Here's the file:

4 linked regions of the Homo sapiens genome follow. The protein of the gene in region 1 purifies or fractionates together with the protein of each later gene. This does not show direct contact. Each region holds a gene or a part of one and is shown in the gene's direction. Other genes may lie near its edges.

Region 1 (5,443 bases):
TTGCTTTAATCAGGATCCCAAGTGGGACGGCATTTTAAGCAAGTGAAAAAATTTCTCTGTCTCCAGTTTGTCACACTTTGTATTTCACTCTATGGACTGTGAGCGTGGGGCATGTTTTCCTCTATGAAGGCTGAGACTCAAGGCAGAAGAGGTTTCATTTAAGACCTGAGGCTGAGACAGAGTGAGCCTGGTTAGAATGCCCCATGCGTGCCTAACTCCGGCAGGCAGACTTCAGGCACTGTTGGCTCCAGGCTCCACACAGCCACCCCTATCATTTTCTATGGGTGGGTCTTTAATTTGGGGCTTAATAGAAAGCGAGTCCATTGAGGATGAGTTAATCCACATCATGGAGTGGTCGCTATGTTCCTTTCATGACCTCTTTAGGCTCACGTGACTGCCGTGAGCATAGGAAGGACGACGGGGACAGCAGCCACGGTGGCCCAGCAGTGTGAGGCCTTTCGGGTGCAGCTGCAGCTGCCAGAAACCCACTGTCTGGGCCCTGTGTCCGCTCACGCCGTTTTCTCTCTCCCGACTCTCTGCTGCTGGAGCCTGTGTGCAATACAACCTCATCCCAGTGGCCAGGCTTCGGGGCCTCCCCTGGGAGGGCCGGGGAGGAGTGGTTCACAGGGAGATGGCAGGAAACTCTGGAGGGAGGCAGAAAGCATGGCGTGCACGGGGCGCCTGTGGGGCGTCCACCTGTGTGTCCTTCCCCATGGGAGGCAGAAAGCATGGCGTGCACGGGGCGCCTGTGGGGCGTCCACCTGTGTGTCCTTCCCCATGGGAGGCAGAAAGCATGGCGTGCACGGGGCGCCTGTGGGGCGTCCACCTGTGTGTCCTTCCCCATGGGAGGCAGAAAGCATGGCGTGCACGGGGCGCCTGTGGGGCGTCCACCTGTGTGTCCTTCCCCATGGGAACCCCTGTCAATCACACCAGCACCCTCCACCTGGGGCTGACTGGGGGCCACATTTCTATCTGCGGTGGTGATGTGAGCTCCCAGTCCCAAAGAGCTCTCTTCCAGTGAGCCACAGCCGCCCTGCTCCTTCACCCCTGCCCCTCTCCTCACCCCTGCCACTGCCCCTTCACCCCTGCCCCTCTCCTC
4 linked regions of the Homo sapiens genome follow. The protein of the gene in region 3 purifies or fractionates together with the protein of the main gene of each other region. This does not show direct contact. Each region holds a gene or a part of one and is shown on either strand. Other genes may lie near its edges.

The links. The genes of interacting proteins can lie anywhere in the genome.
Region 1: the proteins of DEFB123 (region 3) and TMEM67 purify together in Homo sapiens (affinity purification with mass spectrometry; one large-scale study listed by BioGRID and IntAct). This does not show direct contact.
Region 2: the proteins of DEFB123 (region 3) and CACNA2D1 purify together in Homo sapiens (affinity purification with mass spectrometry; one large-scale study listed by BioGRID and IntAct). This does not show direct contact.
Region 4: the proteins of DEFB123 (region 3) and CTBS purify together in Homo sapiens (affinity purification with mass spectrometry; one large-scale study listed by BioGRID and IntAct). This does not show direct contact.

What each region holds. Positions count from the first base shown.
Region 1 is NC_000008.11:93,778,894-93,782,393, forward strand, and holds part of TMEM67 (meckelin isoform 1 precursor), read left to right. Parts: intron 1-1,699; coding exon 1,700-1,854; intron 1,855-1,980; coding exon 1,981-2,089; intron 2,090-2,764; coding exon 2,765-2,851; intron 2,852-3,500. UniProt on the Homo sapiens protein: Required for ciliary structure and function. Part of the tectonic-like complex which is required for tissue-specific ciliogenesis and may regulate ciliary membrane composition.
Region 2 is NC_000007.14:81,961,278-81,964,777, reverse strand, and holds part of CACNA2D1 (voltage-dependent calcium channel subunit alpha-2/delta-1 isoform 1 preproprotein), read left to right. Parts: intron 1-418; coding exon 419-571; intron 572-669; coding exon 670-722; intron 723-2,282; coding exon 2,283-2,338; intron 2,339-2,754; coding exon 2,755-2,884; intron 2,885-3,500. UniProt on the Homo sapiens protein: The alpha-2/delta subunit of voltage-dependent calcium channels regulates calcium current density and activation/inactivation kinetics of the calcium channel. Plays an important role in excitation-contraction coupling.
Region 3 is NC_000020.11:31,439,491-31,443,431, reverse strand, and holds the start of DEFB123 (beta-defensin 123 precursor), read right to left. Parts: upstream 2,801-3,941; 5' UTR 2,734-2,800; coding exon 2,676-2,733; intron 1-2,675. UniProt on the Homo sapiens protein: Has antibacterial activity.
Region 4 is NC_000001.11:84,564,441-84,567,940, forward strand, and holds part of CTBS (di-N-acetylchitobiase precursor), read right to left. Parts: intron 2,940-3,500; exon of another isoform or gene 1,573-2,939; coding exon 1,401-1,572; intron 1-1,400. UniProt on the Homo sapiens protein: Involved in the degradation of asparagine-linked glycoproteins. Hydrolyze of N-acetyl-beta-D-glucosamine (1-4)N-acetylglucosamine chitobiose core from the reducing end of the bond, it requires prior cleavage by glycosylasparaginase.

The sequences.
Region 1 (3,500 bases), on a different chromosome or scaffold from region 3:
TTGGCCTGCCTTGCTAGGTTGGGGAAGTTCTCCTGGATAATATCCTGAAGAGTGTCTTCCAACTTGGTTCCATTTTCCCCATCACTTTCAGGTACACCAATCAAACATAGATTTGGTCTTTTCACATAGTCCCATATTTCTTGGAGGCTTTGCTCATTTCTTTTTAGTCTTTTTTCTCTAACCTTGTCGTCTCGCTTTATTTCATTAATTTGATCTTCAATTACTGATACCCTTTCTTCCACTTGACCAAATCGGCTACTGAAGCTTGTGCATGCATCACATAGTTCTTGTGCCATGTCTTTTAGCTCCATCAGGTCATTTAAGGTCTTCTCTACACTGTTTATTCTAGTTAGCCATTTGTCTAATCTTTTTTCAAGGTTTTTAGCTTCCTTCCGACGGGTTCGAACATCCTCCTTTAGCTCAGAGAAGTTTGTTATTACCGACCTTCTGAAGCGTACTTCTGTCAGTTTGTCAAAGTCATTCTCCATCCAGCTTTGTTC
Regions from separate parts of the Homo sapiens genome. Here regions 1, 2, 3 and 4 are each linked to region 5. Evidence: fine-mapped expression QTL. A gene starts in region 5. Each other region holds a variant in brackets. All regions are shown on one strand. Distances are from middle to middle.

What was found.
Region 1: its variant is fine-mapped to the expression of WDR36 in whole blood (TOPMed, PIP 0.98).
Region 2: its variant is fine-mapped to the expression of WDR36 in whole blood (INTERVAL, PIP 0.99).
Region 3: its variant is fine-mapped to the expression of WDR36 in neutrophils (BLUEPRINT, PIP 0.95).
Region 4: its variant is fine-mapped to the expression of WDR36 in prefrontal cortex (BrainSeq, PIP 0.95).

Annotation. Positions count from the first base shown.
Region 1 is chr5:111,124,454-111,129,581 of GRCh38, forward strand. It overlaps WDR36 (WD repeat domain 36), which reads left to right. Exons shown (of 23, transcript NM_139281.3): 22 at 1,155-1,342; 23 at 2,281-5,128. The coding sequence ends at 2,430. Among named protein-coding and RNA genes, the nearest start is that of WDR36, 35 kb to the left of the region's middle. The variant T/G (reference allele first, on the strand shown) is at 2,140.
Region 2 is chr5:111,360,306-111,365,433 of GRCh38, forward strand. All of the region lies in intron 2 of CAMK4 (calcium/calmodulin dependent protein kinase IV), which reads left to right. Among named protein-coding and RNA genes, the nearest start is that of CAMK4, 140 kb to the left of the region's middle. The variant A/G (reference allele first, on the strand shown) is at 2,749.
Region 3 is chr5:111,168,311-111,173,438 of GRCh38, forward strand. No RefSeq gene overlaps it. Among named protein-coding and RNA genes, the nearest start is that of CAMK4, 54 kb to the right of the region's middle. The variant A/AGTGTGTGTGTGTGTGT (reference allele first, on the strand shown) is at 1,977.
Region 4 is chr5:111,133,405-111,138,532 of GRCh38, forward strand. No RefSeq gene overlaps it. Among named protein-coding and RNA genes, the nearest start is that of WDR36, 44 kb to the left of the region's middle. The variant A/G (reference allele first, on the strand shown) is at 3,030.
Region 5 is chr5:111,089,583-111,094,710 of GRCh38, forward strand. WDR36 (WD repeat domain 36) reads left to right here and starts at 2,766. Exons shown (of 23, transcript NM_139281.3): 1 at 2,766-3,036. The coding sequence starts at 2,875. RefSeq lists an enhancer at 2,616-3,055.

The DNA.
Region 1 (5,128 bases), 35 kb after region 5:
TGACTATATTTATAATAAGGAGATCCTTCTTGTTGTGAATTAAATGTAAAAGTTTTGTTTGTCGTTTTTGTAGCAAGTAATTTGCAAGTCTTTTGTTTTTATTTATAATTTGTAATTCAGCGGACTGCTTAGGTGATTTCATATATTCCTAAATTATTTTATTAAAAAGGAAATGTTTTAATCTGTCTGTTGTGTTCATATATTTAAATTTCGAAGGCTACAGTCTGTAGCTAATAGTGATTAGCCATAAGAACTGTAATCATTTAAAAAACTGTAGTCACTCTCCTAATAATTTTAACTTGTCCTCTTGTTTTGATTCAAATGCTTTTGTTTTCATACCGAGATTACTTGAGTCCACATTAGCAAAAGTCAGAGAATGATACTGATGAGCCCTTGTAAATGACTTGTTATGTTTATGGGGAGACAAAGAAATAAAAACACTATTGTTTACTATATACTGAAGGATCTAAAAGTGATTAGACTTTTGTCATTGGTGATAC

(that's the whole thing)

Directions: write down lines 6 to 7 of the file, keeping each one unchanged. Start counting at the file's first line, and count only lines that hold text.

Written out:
Region 1: the proteins of DEFB123 (region 3) and TMEM67 purify together in Homo sapiens (affinity purification with mass spectrometry; one large-scale study listed by BioGRID and IntAct). This does not show direct contact.
Region 2: the proteins of DEFB123 (region 3) and CACNA2D1 purify together in Homo sapiens (affinity purification with mass spectrometry; one large-scale study listed by BioGRID and IntAct). This does not show direct contact.